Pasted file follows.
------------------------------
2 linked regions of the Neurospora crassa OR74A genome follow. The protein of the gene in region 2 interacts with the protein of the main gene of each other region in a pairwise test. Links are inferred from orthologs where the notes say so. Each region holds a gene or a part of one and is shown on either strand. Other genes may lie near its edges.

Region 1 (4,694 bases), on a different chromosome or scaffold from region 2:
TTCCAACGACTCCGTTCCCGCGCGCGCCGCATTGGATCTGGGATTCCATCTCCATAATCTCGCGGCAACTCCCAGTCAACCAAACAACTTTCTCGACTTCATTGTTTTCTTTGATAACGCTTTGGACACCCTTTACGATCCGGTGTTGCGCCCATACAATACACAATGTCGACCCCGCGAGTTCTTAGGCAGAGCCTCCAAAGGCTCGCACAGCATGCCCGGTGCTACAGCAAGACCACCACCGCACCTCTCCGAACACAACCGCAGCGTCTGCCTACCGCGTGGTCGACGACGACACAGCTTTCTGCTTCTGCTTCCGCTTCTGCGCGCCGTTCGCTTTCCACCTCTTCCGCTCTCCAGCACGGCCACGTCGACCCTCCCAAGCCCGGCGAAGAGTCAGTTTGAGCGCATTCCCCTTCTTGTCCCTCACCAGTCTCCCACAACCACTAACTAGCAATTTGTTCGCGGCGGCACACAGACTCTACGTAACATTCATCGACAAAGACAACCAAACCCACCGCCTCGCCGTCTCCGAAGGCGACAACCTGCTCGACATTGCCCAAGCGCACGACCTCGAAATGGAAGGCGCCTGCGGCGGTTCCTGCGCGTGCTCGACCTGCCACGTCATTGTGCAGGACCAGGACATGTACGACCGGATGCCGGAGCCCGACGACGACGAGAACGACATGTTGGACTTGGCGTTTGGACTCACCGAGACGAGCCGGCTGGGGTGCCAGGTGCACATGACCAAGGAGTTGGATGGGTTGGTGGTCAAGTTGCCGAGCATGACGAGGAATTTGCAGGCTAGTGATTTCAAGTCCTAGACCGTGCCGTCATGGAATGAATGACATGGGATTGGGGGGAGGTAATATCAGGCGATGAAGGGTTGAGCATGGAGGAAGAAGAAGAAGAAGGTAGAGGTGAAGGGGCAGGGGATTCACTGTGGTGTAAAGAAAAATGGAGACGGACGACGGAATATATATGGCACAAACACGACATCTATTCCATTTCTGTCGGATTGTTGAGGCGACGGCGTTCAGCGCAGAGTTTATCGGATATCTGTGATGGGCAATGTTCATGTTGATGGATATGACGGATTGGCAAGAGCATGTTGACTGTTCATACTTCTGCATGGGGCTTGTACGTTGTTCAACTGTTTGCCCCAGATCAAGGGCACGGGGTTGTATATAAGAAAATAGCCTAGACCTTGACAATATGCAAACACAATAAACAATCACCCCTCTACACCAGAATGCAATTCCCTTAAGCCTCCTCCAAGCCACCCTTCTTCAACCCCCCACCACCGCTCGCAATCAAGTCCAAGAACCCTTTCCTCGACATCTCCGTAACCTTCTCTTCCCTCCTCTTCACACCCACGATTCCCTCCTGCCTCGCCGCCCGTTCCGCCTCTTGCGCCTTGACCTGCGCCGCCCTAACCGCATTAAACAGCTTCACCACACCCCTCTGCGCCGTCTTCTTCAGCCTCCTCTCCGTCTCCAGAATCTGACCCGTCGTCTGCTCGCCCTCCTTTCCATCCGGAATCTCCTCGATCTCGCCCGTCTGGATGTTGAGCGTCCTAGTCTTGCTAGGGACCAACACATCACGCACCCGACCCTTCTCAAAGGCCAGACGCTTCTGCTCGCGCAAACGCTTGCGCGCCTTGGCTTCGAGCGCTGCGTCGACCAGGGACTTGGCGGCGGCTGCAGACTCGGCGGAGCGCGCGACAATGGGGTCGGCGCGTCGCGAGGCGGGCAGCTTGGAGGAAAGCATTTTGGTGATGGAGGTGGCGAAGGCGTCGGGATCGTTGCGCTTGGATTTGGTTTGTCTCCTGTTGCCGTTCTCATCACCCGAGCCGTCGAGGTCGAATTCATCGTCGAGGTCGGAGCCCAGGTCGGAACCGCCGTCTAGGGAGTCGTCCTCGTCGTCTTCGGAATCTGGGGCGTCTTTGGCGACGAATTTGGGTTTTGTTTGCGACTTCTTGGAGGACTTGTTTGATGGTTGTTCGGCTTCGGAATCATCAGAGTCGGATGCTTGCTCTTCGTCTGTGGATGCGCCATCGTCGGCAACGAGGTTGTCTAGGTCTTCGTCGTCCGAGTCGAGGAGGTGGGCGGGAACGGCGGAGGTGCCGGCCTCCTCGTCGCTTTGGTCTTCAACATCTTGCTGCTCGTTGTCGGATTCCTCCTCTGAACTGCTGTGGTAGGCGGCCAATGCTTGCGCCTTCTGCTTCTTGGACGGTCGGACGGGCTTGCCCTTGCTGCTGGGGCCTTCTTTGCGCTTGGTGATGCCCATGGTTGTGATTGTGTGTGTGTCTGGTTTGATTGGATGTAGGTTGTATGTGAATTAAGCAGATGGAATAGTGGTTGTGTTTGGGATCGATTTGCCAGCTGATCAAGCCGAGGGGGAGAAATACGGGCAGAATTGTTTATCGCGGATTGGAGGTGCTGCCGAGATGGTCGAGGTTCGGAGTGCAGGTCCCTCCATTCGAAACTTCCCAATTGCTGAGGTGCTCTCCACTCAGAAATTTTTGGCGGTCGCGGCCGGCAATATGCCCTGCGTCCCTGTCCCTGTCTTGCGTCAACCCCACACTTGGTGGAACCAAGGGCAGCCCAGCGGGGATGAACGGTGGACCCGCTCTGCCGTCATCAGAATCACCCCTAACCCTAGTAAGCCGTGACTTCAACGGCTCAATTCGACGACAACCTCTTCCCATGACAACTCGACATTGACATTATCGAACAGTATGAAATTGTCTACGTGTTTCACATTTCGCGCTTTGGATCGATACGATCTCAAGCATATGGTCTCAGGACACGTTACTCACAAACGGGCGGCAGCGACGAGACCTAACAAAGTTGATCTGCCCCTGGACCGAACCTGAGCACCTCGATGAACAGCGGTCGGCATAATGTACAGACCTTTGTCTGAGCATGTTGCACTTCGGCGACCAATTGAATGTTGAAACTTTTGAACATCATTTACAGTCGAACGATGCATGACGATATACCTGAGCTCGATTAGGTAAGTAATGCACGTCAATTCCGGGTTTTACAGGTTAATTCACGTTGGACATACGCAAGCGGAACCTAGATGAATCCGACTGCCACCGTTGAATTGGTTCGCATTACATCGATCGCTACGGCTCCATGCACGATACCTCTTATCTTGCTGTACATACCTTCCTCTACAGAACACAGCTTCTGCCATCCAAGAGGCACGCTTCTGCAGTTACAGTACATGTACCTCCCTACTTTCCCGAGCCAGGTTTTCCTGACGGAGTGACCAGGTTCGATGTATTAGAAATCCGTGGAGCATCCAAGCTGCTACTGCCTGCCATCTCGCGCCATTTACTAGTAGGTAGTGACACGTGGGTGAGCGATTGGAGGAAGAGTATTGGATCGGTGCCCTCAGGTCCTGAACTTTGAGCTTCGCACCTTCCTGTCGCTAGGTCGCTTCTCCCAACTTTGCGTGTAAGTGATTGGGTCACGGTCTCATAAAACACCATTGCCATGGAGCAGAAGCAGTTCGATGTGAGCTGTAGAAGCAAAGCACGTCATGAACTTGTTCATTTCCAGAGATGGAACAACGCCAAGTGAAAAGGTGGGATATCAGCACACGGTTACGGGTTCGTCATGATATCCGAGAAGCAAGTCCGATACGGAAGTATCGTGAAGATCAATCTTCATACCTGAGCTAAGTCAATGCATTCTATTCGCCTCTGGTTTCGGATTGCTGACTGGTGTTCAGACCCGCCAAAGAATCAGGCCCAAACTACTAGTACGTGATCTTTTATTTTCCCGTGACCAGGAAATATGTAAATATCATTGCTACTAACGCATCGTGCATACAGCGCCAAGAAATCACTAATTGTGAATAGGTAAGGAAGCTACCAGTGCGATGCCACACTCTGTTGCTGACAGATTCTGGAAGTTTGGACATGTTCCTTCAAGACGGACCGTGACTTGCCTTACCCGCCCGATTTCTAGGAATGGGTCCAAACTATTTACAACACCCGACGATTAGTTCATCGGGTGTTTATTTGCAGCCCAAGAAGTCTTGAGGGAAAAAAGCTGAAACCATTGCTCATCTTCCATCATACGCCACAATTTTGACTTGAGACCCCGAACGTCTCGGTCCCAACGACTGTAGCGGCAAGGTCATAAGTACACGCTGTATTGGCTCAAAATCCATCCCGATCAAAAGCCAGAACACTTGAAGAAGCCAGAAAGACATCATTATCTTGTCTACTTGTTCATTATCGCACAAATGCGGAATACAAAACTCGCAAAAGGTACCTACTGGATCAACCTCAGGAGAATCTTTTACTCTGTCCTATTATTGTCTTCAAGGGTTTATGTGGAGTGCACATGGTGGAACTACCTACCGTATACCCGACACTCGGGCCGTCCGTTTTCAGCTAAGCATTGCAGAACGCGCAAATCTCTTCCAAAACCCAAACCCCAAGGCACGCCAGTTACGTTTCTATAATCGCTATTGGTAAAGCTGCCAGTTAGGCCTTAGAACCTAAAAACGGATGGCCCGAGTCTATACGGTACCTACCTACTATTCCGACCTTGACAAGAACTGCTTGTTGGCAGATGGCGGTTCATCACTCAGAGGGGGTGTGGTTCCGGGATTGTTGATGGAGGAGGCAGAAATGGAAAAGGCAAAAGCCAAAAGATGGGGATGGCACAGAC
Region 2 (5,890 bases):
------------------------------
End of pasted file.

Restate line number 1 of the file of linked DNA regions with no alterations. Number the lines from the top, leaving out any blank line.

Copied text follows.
2 linked regions of the Neurospora crassa OR74A genome follow. The protein of the gene in region 2 interacts with the protein of the main gene of each other region in a pairwise test. Links are inferred from orthologs where the notes say so. Each region holds a gene or a part of one and is shown on either strand. Other genes may lie near its edges.